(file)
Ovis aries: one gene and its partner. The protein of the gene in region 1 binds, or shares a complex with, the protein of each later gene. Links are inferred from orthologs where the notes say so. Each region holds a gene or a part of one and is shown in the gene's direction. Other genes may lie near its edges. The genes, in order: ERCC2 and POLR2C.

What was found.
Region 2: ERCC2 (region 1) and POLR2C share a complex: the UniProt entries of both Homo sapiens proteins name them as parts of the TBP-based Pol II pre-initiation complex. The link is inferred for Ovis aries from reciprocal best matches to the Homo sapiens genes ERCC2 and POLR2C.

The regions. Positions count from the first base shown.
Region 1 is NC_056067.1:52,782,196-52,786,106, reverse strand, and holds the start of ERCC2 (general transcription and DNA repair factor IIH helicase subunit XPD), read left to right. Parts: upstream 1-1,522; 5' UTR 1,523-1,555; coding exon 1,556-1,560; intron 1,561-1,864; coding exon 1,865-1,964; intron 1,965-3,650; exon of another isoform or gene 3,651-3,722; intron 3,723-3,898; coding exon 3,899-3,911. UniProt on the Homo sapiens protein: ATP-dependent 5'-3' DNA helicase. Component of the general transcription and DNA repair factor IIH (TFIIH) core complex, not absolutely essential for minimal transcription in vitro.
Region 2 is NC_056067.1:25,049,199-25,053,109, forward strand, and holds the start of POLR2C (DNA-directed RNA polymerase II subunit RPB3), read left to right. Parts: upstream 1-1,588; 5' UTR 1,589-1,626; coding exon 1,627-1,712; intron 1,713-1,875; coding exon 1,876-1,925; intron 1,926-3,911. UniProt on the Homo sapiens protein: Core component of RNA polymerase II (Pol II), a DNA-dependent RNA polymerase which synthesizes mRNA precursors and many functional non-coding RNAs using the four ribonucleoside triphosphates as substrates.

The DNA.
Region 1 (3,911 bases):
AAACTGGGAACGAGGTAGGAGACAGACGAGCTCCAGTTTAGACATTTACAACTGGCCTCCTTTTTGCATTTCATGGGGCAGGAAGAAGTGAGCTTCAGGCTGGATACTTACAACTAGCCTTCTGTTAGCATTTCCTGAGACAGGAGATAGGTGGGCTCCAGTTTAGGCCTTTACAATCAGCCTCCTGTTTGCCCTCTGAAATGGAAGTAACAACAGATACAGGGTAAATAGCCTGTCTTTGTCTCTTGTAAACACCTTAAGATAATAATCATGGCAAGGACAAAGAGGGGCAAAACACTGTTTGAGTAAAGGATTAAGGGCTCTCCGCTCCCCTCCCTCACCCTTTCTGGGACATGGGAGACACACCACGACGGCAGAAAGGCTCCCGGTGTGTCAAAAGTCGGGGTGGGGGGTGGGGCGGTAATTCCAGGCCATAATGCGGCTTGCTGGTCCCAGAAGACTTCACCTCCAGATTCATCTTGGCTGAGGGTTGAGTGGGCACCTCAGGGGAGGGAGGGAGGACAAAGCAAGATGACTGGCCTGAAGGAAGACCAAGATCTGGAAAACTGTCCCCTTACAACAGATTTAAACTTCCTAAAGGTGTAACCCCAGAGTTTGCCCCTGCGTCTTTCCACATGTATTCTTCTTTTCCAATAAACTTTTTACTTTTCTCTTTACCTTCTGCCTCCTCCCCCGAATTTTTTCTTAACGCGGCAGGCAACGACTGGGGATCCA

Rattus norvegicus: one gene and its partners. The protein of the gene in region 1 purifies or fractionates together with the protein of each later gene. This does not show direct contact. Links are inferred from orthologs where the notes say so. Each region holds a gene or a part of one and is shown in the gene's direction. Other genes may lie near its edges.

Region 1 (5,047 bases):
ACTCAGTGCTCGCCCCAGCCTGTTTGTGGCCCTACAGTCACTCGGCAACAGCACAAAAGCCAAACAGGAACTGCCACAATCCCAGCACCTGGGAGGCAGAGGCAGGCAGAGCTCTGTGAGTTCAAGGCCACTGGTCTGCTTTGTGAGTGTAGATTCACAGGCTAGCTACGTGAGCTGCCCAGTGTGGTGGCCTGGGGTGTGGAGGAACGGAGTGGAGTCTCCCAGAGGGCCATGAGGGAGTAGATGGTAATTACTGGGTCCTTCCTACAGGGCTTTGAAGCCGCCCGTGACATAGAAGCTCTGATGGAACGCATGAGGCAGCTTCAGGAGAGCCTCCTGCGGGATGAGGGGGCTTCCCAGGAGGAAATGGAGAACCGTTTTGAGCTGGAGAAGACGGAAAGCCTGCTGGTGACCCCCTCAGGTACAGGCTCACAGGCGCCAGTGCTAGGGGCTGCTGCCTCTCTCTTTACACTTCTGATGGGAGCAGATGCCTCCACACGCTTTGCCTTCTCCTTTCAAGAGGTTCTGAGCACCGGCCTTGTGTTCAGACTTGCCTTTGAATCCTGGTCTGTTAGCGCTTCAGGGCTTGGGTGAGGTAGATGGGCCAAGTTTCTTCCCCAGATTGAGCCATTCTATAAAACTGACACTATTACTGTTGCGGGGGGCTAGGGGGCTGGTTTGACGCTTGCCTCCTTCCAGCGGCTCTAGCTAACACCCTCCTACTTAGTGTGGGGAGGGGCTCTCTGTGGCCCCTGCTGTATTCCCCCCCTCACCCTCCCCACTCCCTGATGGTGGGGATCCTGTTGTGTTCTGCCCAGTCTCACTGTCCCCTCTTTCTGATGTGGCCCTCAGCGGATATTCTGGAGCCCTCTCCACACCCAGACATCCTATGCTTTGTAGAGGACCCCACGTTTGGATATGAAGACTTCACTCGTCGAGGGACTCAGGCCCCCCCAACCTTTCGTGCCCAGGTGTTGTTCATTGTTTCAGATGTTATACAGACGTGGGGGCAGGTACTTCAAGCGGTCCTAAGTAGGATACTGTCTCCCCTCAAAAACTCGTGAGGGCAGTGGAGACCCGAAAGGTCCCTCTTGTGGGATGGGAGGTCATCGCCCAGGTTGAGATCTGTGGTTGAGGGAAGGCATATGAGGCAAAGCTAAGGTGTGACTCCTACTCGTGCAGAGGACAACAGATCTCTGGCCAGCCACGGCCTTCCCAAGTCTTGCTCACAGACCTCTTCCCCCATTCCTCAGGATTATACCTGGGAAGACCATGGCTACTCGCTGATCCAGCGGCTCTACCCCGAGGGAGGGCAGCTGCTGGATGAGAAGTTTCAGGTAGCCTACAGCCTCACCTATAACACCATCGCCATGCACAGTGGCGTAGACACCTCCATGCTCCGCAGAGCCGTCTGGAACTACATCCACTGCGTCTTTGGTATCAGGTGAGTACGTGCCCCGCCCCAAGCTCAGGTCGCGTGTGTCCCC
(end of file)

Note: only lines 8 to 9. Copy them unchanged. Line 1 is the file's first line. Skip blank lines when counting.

Region 1 (3,911 bases):
AAACTGGGAACGAGGTAGGAGACAGACGAGCTCCAGTTTAGACATTTACAACTGGCCTCCTTTTTGCATTTCATGGGGCAGGAAGAAGTGAGCTTCAGGCTGGATACTTACAACTAGCCTTCTGTTAGCATTTCCTGAGACAGGAGATAGGTGGGCTCCAGTTTAGGCCTTTACAATCAGCCTCCTGTTTGCCCTCTGAAATGGAAGTAACAACAGATACAGGGTAAATAGCCTGTCTTTGTCTCTTGTAAACACCTTAAGATAATAATCATGGCAAGGACAAAGAGGGGCAAAACACTGTTTGAGTAAAGGATTAAGGGCTCTCCGCTCCCCTCCCTCACCCTTTCTGGGACATGGGAGACACACCACGACGGCAGAAAGGCTCCCGGTGTGTCAAAAGTCGGGGTGGGGGGTGGGGCGGTAATTCCAGGCCATAATGCGGCTTGCTGGTCCCAGAAGACTTCACCTCCAGATTCATCTTGGCTGAGGGTTGAGTGGGCACCTCAGGGGAGGGAGGGAGGACAAAGCAAGATGACTGGCCTGAAGGAAGACCAAGATCTGGAAAACTGTCCCCTTACAACAGATTTAAACTTCCTAAAGGTGTAACCCCAGAGTTTGCCCCTGCGTCTTTCCACATGTATTCTTCTTTTCCAATAAACTTTTTACTTTTCTCTTTACCTTCTGCCTCCTCCCCCGAATTTTTTCTTAACGCGGCAGGCAACGACTGGGGATCCA